Home Ahead of print Instructions Contacts
About us Current issue Submit article Advertise  
Editorial board Archives Subscribe Login   


 
 Table of Contents  
ORIGINAL ARTICLE
Year : 2022  |  Volume : 28  |  Issue : 3  |  Page : 204-209

Impacts of ventriculoperitoneal shunt on hearing threshold and speech discrimination among hydrocephalic children


1 Department of Otorhinolaryngology, Faculty of Medicine, Minia University, Minia, Egypt
2 Department of Otorhinolaryngology, Audiovestibular Medicine, Faculty of Medicine, Zagazig University, Zagazig, Egypt; Department of Health Communication sciences. College of Health and Rehabilitation Sciences, Princess Nourah bint Abdulrahman University, KSA

Date of Submission28-Jun-2022
Date of Acceptance11-Aug-2022
Date of Web Publication21-Nov-2022

Correspondence Address:
Dr. Marwa Abdelhafeez
Department of Otorhinolaryngology, Faculty of Medicine, Minia University, Minia
Egypt
Login to access the Email id

Source of Support: None, Conflict of Interest: None


DOI: 10.4103/indianjotol.indianjotol_107_22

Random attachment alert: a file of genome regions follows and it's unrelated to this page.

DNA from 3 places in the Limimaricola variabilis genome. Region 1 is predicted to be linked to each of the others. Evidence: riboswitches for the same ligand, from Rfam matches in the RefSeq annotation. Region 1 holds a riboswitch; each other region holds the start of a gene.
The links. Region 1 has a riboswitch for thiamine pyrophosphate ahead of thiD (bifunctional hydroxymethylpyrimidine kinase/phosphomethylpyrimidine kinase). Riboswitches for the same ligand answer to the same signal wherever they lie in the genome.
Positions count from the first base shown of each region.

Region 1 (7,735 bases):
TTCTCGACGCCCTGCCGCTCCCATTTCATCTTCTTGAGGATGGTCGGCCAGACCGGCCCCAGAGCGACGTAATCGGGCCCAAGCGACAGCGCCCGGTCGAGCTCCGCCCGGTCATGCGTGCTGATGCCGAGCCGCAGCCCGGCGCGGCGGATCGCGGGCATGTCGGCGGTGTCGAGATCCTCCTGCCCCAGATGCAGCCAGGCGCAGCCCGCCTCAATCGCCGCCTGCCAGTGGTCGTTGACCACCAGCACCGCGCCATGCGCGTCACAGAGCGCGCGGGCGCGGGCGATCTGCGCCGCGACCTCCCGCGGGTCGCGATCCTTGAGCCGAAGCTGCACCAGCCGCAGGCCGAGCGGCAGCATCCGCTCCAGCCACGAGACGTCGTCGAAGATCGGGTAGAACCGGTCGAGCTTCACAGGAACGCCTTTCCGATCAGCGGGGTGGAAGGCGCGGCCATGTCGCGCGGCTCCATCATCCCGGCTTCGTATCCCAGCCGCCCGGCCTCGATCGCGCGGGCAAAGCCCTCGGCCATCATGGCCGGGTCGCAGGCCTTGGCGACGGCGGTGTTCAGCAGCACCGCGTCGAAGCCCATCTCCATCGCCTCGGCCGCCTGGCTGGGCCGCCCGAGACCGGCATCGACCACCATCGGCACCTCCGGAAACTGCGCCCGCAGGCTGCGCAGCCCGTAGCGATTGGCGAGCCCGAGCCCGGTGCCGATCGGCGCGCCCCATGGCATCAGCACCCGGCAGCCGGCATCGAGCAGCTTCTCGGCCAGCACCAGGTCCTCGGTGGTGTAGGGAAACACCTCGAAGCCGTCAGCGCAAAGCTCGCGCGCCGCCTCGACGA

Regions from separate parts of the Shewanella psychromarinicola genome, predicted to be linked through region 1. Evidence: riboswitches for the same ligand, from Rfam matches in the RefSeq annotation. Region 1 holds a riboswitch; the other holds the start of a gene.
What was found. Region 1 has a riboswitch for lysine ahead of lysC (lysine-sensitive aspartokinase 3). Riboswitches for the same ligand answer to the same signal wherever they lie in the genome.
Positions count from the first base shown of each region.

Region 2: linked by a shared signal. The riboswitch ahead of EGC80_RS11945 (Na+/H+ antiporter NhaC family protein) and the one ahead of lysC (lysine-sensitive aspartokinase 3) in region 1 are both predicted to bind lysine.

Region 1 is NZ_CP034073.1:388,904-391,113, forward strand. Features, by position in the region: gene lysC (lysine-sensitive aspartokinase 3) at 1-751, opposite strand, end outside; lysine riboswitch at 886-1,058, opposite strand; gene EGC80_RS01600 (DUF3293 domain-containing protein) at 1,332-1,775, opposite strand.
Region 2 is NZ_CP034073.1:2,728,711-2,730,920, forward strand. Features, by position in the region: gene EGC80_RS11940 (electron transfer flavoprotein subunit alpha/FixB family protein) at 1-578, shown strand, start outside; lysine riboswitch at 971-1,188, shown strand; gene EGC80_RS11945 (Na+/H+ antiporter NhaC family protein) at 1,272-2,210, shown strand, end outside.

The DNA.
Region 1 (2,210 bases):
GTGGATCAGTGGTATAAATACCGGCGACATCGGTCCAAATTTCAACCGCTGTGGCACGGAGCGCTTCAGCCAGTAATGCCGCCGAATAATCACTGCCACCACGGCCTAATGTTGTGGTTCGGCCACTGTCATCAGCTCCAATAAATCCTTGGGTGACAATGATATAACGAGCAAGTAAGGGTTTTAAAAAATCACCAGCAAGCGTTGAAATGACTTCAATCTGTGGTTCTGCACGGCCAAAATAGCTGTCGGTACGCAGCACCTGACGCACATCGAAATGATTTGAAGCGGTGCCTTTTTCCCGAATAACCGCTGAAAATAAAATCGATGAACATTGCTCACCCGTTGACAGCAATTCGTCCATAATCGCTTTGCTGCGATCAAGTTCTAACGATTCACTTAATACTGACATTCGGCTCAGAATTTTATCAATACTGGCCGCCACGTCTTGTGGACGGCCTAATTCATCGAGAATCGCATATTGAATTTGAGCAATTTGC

Rights and Permissions
  Abstract 


Purpose: The purpose of this study was to determine the prevalence of hearing loss (HL) in children with hydrocephalus (HCP) and to assess the impact of the ventriculoperitoneal (VP) shunt on their hearing threshold and speech discrimination percentage. Methodology: This was a case–control study. A total of 20 children who experienced HCP and 20 healthy controls were recruited. All participants in the study were subjected to a systematic clinical examination including otomicroscopic, audiometric (Pure-tone audiometry and speech audiometry), and tympanometric examination before and after VP shunt. Results: The mean age ± standard deviation for the HCP children and the control group was 5.4 ± 0.994 and 5.8 ± 1.196 years, respectively. The prevalence of HL in hydrocephalic children was 40%, and they had raising mild-to-moderate sensorineural HL. Children with HCP (preoperative) had a statistically significantly higher pure-tone threshold at 250, 500, 1000, 2000, and 4000 Hz than the control group. They also had a statistically significantly lower speech discrimination percentage than the control group. There was a statistically significant difference between the preoperative and the postoperative groups in pure-tone thresholds at 250, 500, 1000, and 2000 Hz. There is also a statistically significant difference between the preoperative and the postoperative groups in speech discrimination percentage. Conclusion: Early diagnosis in children with HCP is important. The results of the current study add further evidence of hearing impairment in hydrocephalic children and improvement in hearing after shunt operation. Auditory assessment is highly recommended for all hydrocephalic children as a routine examination.